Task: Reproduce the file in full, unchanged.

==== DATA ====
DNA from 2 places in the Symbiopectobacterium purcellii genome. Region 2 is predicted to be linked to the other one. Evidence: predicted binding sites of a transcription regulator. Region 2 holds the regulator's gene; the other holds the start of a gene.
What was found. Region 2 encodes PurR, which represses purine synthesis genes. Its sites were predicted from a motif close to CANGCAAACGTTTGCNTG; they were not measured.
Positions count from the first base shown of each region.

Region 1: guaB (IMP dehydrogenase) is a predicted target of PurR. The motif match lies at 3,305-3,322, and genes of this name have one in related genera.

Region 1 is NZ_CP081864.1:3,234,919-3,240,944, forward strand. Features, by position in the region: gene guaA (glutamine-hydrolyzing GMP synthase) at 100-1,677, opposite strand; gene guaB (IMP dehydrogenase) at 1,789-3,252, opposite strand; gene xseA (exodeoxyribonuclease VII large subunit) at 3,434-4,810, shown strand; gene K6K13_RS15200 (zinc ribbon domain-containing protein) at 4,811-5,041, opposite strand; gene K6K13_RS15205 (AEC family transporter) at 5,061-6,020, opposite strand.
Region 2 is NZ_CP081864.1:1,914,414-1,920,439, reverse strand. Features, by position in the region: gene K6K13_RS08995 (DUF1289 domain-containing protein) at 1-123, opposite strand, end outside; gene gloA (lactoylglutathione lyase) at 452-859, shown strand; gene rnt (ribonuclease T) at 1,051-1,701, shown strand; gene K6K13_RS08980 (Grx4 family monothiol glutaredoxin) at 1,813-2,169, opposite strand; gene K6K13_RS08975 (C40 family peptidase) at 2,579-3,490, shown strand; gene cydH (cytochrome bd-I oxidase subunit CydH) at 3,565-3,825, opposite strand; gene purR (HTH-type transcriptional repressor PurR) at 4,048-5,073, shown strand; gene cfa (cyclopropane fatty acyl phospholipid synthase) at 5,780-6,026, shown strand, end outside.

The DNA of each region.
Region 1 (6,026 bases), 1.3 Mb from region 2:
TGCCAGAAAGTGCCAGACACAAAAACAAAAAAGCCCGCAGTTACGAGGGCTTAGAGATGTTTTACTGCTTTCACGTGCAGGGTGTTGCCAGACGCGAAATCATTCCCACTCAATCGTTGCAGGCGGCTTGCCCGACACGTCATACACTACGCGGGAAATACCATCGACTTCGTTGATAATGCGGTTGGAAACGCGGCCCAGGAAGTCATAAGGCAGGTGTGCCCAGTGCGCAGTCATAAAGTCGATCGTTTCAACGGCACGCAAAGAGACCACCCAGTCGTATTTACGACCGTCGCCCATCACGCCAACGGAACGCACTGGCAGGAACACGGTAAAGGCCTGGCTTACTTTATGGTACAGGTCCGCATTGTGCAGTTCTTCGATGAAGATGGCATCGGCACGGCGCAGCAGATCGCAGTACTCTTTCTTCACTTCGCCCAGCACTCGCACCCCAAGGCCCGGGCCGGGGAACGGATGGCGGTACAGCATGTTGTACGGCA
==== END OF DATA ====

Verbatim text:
DNA from 2 places in the Symbiopectobacterium purcellii genome. Region 2 is predicted to be linked to the other one. Evidence: predicted binding sites of a transcription regulator. Region 2 holds the regulator's gene; the other holds the start of a gene.
What was found. Region 2 encodes PurR, which represses purine synthesis genes. Its sites were predicted from a motif close to CANGCAAACGTTTGCNTG; they were not measured.
Positions count from the first base shown of each region.

Region 1: guaB (IMP dehydrogenase) is a predicted target of PurR. The motif match lies at 3,305-3,322, and genes of this name have one in related genera.

Region 1 is NZ_CP081864.1:3,234,919-3,240,944, forward strand. Features, by position in the region: gene guaA (glutamine-hydrolyzing GMP synthase) at 100-1,677, opposite strand; gene guaB (IMP dehydrogenase) at 1,789-3,252, opposite strand; gene xseA (exodeoxyribonuclease VII large subunit) at 3,434-4,810, shown strand; gene K6K13_RS15200 (zinc ribbon domain-containing protein) at 4,811-5,041, opposite strand; gene K6K13_RS15205 (AEC family transporter) at 5,061-6,020, opposite strand.
Region 2 is NZ_CP081864.1:1,914,414-1,920,439, reverse strand. Features, by position in the region: gene K6K13_RS08995 (DUF1289 domain-containing protein) at 1-123, opposite strand, end outside; gene gloA (lactoylglutathione lyase) at 452-859, shown strand; gene rnt (ribonuclease T) at 1,051-1,701, shown strand; gene K6K13_RS08980 (Grx4 family monothiol glutaredoxin) at 1,813-2,169, opposite strand; gene K6K13_RS08975 (C40 family peptidase) at 2,579-3,490, shown strand; gene cydH (cytochrome bd-I oxidase subunit CydH) at 3,565-3,825, opposite strand; gene purR (HTH-type transcriptional repressor PurR) at 4,048-5,073, shown strand; gene cfa (cyclopropane fatty acyl phospholipid synthase) at 5,780-6,026, shown strand, end outside.

The DNA of each region.
Region 1 (6,026 bases), 1.3 Mb from region 2:
TGCCAGAAAGTGCCAGACACAAAAACAAAAAAGCCCGCAGTTACGAGGGCTTAGAGATGTTTTACTGCTTTCACGTGCAGGGTGTTGCCAGACGCGAAATCATTCCCACTCAATCGTTGCAGGCGGCTTGCCCGACACGTCATACACTACGCGGGAAATACCATCGACTTCGTTGATAATGCGGTTGGAAACGCGGCCCAGGAAGTCATAAGGCAGGTGTGCCCAGTGCGCAGTCATAAAGTCGATCGTTTCAACGGCACGCAAAGAGACCACCCAGTCGTATTTACGACCGTCGCCCATCACGCCAACGGAACGCACTGGCAGGAACACGGTAAAGGCCTGGCTTACTTTATGGTACAGGTCCGCATTGTGCAGTTCTTCGATGAAGATGGCATCGGCACGGCGCAGCAGATCGCAGTACTCTTTCTTCACTTCGCCCAGCACTCGCACCCCAAGGCCCGGGCCGGGGAACGGATGGCGGTACAGCATGTTGTACGGCA